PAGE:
Jenna Coleman on Playing Royally Flawed Young ‘Victoria’

Jenna Coleman

Doctor Who alum Jenna Coleman recently got a major promotion from mere companion to queen. She’s currently reigning as the titular monarch in PBS’s seven-part miniseries Victoria. Based in part on executive producer Daisy Goodwin’s novel, the series follows the young Victoria as she ascends the British throne, falling in love first with her prime minister (Rufus Sewell) and later her cousin, Albert (Tom Hughes), and dealing with the challenges of ruling along the way. TVI spoke to Coleman recently about the challenges of inhabiting the role of a historical figure played by so many formidable actresses before her.

Who is your favorite queen? And please feel free to interpret that as broadly as you like.
Jenna Coleman: [Laughs] My horse, I always think, is a queen. It’s a running joke; my horse on set is the real queen. You can’t let him know otherwise. So, Alonzo the horse.

What did you do to set your Victoria apart from other film depictions of her?
That wasn’t really a thought going into it. I watched Mrs. Brown quite a lot and went back to it during filming a bit. It’s really interesting to see where she gets to when she’s older, and then in a way rewind 50 years. There’s so much in Victoria that kind of—you see the buds of it when she’s younger. And then she grows into the more formidable woman that a lot of people mainly know her as.

So there was nothing I was purposefully doing to set her apart. It was more about using all the resources you have, including The Young Victoria and Mrs. Brown, and all of her diaries. Trying to get to know her. The most useful things to me were the detail in her voice, the tiny little quirks in her character, what she drew. I found out she threw scissors at her governess when she was younger, and it’s that kind of temper that she has that was quite fiery. Apparently, when she ate she sort of gobbled her food, and she laughed with her mouth wide open, which shows you she’s got a kind of lack of self-consciousness. It’s more about the detail you find that gives you an insight than the formalities.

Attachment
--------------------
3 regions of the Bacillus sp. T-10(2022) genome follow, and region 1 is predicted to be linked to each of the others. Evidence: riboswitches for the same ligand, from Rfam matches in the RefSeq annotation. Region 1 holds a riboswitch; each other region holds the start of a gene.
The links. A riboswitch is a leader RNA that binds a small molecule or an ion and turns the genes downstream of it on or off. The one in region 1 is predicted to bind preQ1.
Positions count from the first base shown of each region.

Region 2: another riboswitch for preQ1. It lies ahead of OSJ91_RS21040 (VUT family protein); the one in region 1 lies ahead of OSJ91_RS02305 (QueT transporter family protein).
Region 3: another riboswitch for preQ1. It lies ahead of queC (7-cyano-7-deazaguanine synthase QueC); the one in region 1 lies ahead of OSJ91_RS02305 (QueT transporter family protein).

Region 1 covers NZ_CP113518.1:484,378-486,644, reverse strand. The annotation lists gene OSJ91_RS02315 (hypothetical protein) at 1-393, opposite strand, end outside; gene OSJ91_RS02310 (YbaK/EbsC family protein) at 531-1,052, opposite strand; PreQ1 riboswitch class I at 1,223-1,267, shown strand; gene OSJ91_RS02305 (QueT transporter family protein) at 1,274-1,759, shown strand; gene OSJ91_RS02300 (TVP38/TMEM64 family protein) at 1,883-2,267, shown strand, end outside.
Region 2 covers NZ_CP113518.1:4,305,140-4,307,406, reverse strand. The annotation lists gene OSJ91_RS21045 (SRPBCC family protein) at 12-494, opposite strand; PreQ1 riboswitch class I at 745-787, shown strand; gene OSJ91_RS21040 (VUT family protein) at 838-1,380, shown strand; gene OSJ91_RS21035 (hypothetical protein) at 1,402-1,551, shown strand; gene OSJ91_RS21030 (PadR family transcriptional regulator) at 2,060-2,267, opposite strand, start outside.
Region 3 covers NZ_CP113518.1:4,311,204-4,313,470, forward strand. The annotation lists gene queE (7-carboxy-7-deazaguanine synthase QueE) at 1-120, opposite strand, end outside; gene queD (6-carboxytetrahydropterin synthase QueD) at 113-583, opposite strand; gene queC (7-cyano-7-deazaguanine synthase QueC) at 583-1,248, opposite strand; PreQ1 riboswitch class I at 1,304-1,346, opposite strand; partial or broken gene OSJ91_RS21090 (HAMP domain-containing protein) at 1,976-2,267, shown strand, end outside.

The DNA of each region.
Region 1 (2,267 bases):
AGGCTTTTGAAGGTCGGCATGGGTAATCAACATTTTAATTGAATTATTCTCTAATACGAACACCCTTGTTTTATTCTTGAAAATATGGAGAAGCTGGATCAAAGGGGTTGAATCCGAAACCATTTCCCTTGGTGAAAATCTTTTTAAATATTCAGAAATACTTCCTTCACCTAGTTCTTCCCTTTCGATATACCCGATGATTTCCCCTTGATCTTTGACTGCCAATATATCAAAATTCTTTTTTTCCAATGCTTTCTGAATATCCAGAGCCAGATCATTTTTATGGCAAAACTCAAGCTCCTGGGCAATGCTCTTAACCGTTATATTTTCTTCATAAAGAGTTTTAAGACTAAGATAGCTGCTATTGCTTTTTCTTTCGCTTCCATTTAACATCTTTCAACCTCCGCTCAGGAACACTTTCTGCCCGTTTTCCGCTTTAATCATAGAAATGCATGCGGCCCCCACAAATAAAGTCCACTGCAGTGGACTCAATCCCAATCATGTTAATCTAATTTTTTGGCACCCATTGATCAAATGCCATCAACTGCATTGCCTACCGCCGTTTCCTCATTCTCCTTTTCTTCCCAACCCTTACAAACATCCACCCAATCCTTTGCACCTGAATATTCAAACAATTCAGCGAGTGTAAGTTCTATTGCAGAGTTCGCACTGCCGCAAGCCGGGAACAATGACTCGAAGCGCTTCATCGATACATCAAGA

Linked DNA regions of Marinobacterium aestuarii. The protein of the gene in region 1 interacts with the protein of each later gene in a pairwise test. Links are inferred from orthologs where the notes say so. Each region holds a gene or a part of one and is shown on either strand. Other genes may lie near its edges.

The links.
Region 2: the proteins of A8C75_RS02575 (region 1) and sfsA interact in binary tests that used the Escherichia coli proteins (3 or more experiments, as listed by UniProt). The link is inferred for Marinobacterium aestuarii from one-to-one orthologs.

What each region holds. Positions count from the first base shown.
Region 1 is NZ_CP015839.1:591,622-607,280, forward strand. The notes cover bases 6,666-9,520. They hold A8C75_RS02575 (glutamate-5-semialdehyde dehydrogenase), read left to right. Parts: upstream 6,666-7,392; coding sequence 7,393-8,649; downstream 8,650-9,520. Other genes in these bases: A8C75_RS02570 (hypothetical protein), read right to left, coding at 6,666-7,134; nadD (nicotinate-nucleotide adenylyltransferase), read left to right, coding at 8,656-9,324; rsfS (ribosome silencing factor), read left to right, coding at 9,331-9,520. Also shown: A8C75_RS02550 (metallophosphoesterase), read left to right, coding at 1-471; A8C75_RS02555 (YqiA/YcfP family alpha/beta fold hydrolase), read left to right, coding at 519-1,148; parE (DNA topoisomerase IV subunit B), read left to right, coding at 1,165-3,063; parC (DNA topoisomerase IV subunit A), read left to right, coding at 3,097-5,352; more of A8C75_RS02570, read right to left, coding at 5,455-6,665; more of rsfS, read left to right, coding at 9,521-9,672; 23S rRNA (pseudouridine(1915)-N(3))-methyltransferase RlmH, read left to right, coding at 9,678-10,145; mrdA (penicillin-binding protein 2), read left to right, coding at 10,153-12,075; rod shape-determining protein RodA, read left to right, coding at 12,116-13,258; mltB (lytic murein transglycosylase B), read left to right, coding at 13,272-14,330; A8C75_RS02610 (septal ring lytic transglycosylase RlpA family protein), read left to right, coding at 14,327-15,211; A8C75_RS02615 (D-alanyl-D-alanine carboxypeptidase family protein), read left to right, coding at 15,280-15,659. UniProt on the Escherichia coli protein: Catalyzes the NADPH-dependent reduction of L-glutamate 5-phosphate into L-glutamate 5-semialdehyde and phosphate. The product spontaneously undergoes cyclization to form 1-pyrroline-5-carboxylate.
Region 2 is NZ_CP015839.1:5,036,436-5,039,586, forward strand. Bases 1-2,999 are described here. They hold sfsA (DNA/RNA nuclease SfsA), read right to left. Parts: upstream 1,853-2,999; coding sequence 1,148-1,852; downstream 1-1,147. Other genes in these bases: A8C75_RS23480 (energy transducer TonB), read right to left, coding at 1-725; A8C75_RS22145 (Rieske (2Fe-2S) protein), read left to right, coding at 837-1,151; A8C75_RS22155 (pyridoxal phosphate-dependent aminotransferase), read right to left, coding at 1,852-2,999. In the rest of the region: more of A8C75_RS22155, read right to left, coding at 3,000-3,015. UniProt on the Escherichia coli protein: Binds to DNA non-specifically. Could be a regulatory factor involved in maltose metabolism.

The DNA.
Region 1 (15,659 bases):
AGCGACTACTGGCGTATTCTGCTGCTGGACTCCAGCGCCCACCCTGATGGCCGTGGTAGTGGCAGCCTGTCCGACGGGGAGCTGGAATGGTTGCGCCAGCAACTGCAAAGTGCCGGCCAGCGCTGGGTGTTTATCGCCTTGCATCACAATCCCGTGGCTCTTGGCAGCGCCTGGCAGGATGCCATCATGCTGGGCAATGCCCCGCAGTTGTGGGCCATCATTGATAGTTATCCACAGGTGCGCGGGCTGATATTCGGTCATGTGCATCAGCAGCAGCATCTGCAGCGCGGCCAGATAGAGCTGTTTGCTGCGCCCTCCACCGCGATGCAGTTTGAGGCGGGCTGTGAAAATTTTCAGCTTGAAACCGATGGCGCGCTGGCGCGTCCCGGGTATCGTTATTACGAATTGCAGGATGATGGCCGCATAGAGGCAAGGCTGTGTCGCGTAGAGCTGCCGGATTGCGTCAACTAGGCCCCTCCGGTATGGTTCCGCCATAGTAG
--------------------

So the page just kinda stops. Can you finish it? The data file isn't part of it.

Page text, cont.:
RELATED: Victoria: The Young Queen Would Have Been on Twitter, says EP

Was there anything you found particularly surprising about Victoria?
I think how candid she was, how frank. Given that she was the queen of England and there was this great interest in her, it’s really funny because you think if she was here today she would have so many press advisors going, Victoria, please! Be quiet! You can’t say that! I’m quite sure that if she was around today that she would be on Twitter. She wrote her diaries, which obviously weren’t to be published, but she actually published a book when she was queen—she actually published a novel about her time in the highlands. She was so candid and frank, and I find that really endearing. So that really surprised me.

What did you think of her as a leader and as a very young woman in power at a time when women in general didn’t have a lot of power?
She was our longest—well, now second longest-reigning—monarch at a time when women didn’t even have the vote, and that in itself is really fascinating. Not to mention she was only 18 when she became queen, being only 4’11”, without a father figure and with a mother who she had an awful relationship with. It’s quite unimaginable really. And I think it was Daisy [Goodwin]’s starting point for the series, looking at her own 16-year-old daughter and thinking, “My goodness, Queen Victoria was not far from your age.” She was a teenager when she had this responsibility laid upon her shoulders. She was impulsive and guileless and did make all these mistakes. I think that’s what’s so lovely: she did have faith that she could do good in the world, but she does get it wrong a lot and she’s really flawed. I think it’s important not to shy away from that. But she did it at a time when everyone around her told her that she couldn’t do it.

Victoria, Sundays through March 5, 9/8c, PBS